Ritter again promoted a conciliatory approach toward Iraq in the 2000 documentary In Shifting Sands: The Truth About UNSCOM and the Disarming of Iraq, which he wrote and directed. The film tells the history of the UNSCOM investigations through interviews and video footage of inspection missions. In the film, Ritter argues that Iraq is a “defanged tiger” and that the inspections were successful in eliminating significant Iraqi WMD capabilities.
In 2003 – Just after the coalition invasion of Iraq had been launched, but prior to troops arriving in Baghdad, British Prime Minister Tony Blair told the Parliament of the United Kingdom that the United States and the United Kingdom believed they had “sufficient forces” in Iraq. At that very time Ritter offered an opposing view on Portuguese radio station TSF: “The United States is going to leave Iraq with its tail between its legs, defeated. It is a war we can not win … We do not have the military means to take over Baghdad and for this reason I believe the defeat of the United States in this war is inevitable … Every time we confront Iraqi troops we may win some tactical battles, as we did for ten years in Vietnam, but we will not be able to win this war, which in my opinion is already lost,” Ritter added.
Australian Richard Butler, Scott Ritter’s boss under the United Nations in Iraq, said that Ritter “wasn’t prescient” in his predictions about WMDs, saying, “When he was the ‘Alpha Dog’ inspector, then by God, there were more weapons there, and we had to go find them — a contention for which he had inadequate evidence. When he became a peacenik, then it was all complete B.S., start to finish, and there were no weapons of mass destruction. And that also was a contention for which he had inadequate evidence.”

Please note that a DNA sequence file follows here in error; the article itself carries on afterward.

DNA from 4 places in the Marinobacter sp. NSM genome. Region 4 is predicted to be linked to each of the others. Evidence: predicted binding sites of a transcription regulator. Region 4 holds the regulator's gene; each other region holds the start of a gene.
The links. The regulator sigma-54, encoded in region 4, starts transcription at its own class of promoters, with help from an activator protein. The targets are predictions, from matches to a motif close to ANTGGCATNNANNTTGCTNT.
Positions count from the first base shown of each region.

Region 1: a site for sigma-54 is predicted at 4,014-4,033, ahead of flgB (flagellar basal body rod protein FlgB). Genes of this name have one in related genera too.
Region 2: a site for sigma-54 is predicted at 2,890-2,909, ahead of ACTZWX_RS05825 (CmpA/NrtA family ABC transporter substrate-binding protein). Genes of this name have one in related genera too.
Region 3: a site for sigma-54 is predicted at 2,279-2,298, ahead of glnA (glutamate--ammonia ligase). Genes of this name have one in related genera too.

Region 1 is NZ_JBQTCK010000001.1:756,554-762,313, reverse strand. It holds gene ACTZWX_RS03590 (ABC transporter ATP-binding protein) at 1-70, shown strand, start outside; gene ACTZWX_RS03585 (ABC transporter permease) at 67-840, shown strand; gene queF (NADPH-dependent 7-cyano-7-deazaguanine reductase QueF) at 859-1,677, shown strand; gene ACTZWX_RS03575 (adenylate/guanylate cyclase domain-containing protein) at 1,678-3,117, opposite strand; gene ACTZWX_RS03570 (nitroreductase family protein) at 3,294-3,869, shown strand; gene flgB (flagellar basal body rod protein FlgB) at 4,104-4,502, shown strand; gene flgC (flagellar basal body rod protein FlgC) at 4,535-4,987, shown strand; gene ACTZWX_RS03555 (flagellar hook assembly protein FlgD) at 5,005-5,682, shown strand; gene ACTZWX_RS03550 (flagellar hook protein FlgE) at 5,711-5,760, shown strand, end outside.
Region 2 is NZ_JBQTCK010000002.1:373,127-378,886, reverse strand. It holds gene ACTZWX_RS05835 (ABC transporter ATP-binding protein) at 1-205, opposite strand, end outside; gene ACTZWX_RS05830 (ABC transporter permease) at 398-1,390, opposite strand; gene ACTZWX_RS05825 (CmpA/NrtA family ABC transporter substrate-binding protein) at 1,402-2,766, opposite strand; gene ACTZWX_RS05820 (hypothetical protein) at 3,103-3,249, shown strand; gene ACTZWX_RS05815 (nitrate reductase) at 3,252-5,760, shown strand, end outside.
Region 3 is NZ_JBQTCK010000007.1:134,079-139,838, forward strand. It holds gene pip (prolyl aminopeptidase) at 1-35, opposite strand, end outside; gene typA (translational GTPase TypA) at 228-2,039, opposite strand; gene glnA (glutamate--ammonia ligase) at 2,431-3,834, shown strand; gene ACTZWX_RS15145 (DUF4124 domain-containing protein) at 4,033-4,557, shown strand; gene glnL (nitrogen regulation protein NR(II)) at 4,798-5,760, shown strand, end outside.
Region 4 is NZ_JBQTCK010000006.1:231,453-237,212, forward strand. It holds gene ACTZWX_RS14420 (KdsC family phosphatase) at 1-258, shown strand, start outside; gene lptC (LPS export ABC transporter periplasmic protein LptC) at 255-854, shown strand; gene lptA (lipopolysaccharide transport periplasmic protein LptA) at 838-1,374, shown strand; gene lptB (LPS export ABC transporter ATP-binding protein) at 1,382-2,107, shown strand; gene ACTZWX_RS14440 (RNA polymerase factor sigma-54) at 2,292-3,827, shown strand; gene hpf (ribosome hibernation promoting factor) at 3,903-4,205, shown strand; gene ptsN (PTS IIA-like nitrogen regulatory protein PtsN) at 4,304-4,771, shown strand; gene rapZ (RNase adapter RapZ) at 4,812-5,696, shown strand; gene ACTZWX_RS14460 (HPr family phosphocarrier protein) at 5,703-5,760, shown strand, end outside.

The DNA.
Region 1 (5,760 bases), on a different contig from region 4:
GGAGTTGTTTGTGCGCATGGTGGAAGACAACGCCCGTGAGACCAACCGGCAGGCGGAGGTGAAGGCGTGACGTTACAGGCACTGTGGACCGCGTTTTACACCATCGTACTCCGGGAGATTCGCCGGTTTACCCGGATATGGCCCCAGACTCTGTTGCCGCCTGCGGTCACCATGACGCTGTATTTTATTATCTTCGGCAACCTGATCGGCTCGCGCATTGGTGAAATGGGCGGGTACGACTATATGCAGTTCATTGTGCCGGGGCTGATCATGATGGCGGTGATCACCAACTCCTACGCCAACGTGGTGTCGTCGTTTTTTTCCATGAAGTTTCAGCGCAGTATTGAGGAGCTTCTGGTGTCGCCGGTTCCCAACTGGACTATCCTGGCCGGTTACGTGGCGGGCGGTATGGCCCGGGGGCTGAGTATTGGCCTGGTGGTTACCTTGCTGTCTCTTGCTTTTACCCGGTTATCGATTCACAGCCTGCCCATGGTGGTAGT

In February 2005, writing on Al Jazeera’s website, Ritter wrote that the “Iraqi resistance” is a “genuine grassroots national liberation movement,” and “History will eventually depict as legitimate the efforts of the Iraqi resistance to destabilize and defeat the American occupation forces and their imposed Iraqi collaborationist government.” On December 20, 2005, in a debate with Christopher Hitchens at the Tarrytown Music Hall in Tarrytown, NY, Ritter said furthermore that he would “prefer to be an Iraqi under Saddam than an Iraqi under a brutal American occupation.”
In an October 19, 2005 interview with Seymour Hersh, Ritter claimed that regime change, rather than disarmament, has been the primary objective of President George H. W. Bush, and later of President Clinton and the second President Bush, in imposing and maintaining economic sanctions on Iraq after the Gulf War.
Ritter has also been harshly critical of Bill Clinton for politicizing the inspection process during his presidency, and of Hillary Clinton for obfuscating that record.
Ritter was a staunch Republican who voted for G.W. Bush and turned to the left. Personally – he was accused of pedophilia via the internet – first acquitted then convicted on some of the same charges.
The Organization of Islamic Cooperation voices empty condemnations of crimes in Syria, Iraq, Lebanon, Pakistan, Egypt/Sinai, Nigeria, Pakistan, but shows actual diplomatic steps only on Israel and find Foreign Ministers’ time to propagate for Palestine. Today this is unacceptable. The West ought not to clean their houses for them.
OIC is the Organization of Islamic Cooperation.
Its February 5, 2015 Weekly Newsletter (Issue #6 for 2015) notes the following:
· OIC Foreign Ministers delegation arrives in Norway to mobilize support for Palestinian cause
· OIC condemns the construction of 450 new settlement units